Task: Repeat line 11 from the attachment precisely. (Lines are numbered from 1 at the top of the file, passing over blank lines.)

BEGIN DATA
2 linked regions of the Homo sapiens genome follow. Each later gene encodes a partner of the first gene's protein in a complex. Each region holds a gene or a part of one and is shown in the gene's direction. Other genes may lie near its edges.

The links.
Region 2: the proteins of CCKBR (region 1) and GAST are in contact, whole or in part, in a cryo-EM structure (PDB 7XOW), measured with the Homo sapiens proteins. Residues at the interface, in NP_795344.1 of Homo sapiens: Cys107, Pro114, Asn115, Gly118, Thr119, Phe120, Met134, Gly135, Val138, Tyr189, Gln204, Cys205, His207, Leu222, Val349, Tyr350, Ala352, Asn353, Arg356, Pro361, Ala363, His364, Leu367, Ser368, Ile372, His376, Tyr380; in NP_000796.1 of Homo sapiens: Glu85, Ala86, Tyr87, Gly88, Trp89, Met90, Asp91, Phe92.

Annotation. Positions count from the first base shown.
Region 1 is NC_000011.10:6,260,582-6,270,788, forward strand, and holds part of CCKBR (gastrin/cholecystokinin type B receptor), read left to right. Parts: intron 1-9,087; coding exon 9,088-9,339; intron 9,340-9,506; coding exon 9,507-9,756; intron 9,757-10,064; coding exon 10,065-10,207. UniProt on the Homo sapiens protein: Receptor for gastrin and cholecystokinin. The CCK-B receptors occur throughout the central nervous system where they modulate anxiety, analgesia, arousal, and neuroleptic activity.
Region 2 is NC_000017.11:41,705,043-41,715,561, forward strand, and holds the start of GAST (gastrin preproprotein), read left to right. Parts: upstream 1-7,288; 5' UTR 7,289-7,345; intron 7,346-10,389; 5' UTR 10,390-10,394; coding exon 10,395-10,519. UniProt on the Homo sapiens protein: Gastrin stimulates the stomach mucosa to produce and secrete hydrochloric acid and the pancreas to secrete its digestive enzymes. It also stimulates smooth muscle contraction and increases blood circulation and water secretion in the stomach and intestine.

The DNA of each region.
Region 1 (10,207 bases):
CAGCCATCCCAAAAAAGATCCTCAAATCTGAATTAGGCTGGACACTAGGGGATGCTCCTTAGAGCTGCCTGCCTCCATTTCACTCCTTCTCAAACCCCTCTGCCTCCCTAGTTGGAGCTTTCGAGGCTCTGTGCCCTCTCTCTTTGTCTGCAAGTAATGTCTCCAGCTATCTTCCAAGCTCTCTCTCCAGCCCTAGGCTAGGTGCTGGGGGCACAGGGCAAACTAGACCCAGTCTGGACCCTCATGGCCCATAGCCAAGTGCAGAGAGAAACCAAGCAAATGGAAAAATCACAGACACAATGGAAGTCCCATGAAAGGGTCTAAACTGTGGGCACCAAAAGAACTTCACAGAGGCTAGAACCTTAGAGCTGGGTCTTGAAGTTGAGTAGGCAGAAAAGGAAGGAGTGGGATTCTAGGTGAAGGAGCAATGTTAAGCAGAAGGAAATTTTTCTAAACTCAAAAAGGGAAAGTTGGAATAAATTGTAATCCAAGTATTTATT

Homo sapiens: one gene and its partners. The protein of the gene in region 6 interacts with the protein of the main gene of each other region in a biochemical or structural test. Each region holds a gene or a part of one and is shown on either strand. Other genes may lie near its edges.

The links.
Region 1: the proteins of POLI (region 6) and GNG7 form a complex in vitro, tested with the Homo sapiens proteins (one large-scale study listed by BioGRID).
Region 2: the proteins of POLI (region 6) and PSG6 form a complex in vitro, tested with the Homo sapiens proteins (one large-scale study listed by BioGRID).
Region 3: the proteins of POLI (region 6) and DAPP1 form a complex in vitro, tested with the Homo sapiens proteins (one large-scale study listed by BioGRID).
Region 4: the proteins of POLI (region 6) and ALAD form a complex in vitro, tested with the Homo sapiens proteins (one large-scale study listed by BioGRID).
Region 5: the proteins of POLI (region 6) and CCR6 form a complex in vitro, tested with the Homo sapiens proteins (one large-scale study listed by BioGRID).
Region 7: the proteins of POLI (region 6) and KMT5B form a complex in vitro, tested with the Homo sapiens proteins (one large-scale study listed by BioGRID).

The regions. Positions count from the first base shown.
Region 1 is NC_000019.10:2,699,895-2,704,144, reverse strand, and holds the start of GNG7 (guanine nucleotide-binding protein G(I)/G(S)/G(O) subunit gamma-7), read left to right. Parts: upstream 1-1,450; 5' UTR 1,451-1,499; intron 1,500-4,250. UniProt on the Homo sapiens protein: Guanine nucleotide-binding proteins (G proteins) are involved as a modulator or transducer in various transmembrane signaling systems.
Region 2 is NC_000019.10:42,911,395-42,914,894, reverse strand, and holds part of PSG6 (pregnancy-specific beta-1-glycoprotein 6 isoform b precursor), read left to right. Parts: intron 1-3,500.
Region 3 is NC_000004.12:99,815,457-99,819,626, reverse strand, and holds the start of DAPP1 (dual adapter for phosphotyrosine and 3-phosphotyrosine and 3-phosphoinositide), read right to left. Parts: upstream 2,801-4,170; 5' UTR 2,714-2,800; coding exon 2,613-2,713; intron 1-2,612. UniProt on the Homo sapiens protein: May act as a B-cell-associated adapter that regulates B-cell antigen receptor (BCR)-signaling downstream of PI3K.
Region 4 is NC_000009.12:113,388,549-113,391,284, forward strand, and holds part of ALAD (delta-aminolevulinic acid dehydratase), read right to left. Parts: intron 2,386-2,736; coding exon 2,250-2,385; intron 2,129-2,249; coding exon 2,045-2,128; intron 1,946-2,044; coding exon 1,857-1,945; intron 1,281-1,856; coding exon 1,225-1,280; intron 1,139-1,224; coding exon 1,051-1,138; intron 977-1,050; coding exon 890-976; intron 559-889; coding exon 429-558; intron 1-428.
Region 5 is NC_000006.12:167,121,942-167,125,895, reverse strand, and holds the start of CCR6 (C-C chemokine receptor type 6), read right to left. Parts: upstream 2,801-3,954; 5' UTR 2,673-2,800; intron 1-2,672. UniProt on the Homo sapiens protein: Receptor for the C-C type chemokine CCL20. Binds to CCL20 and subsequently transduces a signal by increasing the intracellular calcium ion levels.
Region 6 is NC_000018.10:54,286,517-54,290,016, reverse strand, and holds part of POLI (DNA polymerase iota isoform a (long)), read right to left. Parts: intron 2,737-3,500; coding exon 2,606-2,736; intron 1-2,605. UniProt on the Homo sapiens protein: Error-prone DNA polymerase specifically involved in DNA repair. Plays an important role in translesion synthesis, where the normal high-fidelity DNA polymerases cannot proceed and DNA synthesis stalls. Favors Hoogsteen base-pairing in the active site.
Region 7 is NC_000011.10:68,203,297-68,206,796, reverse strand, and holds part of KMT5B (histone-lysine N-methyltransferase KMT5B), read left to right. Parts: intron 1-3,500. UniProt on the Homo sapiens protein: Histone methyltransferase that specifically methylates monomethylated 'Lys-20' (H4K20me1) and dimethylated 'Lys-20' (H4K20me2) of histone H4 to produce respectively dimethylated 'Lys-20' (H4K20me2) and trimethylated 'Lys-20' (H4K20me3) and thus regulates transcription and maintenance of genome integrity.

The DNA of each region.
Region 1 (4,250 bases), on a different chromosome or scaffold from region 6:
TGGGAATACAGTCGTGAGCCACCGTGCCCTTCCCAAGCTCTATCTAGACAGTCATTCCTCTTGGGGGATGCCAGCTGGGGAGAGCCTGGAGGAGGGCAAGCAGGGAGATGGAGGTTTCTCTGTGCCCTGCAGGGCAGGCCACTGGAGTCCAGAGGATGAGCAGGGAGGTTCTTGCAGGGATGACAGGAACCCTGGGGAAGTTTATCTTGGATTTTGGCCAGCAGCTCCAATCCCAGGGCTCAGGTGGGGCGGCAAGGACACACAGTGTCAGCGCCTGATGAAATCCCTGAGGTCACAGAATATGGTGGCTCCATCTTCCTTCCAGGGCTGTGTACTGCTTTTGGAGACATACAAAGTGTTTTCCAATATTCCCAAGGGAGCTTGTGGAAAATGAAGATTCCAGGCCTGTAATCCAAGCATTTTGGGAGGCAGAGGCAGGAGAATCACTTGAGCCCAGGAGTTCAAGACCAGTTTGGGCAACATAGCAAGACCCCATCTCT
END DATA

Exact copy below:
The links.